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Movement used by salamanders to traverse their environment.
The Caudata are amphibians that generally show the basal tetrapod body plan. They are lizard-like in appearance with slender bodies and short limbs (Girling 2013). They tend to have four toes on the forelimb and five on the hindlimb. Some fully aquatic species, like sirens and amphiumas, have reduced or absent hindlimbs. Like all amphibians, the Caudata have a distinct larval and adult stage. They have permeable skin that usually makes them reliant on habitats in or near water or other cool, damp places. Some salamander species are fully aquatic throughout their lives, while others take to the water intermittently, and others are entirely terrestrial as adults (Duellman and Trueb 1994; Stebbins and Cohen 1997).
Major Locomotor Modes
Literature on gait transitions (a speed related switch from walking to running) in Caudata is scant and it does not appear that the Caudata can adopt asymmetrical running gaits (e.g., gallop or bound). Experiments on tiger salamanders reveal that gait transitions are not visually detectable based on limb phase definitions (Reilly et al. 2006). It is the case though that if one bases the definition of a gait transition off of center of mass movements rather than limb phase definitions then both walking and running center of mass movements are present (Reilly et al. 2006). However, the use of these walking and running center of mass movements are not speed dependent (Reilly et al. 2006) and therefore are not synonymous with the gait transitions observed in birds and mammals (Granatosky et al. 2018).
Unlike mammals and birds, Caudata locomotion is characterized by a sprawling posture (Ashley-Ross 1994; Ashley-Ross et al. 2009; Karakasiliotis et al. 2013; Nyakatura et al. 2019). Sprawling postures are those in which the humerus and femur cannot attain an orientation with their long axes vertically directed. Limb movements during sprawling gaits are complex and limb posture changes considerably during a stride cycle. Rather than moving in a fore-aft arc underneath the body, the humerus and femur move backwards, outwards and downwards during stance phase. For sprawling Caudata, the highly abducted limb and lateral rotation of the zeugopod relative to the autopod results in a kinematic arrangement in which the ankle and wrist flexor musculature are not in line with the travel path at the end of stance phase (Ashley-Ross 1994; Karakasiliotis et al. 2016; Nyakatura et al. 2019).
Lateral body undulation plays an important part in Caudata locomotion and is integrated with limb movement (Karakasiliotis 2013). Standing wave patterns, where points of no lateral bending nodes alternate with areas of maximal bending internodes, are clearly present during terrestrial walking (Karakasiliotis et al. 2016; Nyakatura et al. 2019). At the start of a stride, the trunk between the forelimb and hindlimb is maximally displaced to one side, although lateral trunk displacement is substantially less than during aquatic swimming (see below), while the neck, head, tail are maximally displaced in the opposite direction. About halfway into the cycle, the trunk bends maximally in the opposite direction, forming a mirror image of the start of the cycle. Hence, during terrestrial walking, the body axis forms a single standing arc that undergoes one full oscillation during a locomotor cycle (Frolich and Biewener 1992).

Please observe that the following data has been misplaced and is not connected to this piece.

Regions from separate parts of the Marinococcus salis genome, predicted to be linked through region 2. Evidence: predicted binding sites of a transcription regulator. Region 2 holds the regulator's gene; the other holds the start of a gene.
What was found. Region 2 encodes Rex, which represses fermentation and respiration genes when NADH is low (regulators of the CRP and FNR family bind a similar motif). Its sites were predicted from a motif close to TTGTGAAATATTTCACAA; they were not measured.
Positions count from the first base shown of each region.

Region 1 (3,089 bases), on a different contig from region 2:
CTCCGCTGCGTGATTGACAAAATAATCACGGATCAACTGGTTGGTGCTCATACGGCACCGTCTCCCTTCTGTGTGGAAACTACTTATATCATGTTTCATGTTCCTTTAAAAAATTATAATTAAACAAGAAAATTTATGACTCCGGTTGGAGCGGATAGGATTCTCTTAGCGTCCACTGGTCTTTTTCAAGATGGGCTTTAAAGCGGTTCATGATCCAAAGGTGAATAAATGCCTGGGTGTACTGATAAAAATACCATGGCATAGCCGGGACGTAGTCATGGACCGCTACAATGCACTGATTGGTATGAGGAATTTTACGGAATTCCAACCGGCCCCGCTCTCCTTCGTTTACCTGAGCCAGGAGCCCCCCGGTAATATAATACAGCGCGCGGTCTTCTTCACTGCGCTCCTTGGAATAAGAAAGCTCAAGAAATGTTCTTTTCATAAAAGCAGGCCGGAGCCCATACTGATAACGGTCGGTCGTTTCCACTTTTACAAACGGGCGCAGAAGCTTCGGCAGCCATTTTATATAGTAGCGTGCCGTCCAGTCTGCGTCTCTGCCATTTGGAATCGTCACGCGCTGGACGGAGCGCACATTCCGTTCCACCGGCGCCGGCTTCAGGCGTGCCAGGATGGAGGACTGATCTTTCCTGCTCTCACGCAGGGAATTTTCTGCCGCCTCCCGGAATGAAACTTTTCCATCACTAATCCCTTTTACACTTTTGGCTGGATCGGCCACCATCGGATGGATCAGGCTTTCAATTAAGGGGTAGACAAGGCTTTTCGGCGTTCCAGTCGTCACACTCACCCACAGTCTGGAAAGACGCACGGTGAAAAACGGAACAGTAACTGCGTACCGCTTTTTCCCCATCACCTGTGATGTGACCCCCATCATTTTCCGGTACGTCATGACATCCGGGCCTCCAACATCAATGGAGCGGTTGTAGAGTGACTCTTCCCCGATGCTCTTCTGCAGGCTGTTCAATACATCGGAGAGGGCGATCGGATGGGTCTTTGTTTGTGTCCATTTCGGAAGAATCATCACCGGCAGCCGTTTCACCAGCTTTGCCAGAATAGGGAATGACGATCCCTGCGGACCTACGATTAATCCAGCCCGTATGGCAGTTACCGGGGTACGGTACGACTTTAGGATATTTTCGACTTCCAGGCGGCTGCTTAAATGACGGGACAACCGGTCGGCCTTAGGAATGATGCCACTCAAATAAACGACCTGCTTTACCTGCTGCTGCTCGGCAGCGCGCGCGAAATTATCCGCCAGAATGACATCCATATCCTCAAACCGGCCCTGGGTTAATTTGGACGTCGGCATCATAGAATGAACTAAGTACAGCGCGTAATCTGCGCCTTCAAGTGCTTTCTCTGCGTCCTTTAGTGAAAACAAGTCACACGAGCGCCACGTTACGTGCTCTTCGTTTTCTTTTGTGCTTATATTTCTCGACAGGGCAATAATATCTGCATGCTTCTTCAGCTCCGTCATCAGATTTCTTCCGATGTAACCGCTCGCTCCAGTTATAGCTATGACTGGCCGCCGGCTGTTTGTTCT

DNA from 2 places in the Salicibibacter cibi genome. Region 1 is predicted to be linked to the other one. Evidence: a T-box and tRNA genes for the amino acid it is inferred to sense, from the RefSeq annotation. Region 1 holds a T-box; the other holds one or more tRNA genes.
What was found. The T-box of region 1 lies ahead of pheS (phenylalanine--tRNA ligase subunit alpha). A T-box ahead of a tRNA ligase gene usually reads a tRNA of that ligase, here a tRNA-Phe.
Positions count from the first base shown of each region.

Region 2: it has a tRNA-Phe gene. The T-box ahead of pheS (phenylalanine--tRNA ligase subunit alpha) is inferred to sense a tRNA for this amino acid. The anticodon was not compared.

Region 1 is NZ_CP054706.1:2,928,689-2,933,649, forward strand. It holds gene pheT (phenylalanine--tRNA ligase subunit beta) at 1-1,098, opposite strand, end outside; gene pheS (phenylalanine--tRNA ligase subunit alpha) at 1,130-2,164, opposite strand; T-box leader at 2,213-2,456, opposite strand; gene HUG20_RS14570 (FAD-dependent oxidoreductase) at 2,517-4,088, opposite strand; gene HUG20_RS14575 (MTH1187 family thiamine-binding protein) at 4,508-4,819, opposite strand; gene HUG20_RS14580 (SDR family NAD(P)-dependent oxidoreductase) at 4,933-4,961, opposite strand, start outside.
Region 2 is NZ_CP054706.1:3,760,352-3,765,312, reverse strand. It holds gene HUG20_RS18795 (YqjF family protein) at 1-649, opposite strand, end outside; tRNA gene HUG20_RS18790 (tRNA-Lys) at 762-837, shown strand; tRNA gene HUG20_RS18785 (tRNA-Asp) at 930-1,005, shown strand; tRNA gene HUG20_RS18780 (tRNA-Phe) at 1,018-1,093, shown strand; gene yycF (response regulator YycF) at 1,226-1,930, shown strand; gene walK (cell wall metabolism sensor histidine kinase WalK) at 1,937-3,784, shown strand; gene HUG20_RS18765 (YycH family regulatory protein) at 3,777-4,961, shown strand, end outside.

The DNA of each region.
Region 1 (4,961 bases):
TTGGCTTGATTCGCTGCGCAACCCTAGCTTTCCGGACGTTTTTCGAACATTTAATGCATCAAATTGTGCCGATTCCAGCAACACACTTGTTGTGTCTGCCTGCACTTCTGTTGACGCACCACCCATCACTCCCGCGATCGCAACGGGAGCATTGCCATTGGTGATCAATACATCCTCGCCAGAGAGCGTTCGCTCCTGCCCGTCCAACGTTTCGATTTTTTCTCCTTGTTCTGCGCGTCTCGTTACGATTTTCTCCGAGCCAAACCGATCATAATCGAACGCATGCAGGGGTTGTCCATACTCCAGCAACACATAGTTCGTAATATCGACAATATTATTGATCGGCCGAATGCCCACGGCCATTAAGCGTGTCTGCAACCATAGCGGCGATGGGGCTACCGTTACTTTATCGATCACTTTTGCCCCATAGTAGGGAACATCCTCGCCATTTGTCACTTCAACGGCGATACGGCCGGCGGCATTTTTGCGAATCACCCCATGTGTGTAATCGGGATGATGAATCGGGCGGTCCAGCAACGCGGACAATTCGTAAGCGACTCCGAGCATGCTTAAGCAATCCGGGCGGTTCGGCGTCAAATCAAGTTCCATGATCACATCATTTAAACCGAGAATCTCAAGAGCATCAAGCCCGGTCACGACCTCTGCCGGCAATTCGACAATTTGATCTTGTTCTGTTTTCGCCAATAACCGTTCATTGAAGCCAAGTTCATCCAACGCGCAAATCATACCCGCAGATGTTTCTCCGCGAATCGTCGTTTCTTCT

The Caudata larval stage is entirely aquatic. Like the adults, these larvae have relatively elongate slender bodies making them closer in appearance to certain fishes rather than the short globular anuran tadpoles (Frolich and Biewener 1992; Hoff et al. 1989). Also, they are ambush predators like many fishes rather than herbivores like tadpoles (Hoff et al. 1989; Stebbins and Cohen 1997). However, Caudata larvae have exposed gills and well-developed limbs throughout most of their larval stage that distinguish them from fishes, and these limbs interfere with their swimming performance. In general, salamander larvae do not swim in a straight path at a constant velocity nearly as effectively as either tadpoles or fishes. They have far greater maximum amplitude at high swimming speeds, and far less anterior stability. The drag induced by exposed gills and limbs may account in part for the inferior performance of the salamanders (Hoff et al. 1989). The Caudata larvae are designed for movement among the rocks and vegetation of the substrate, and for high acceleration over short distances, such as those used during a lunge at prey (Duellman and Trueb 1994; Stebbins and Cohen 1997).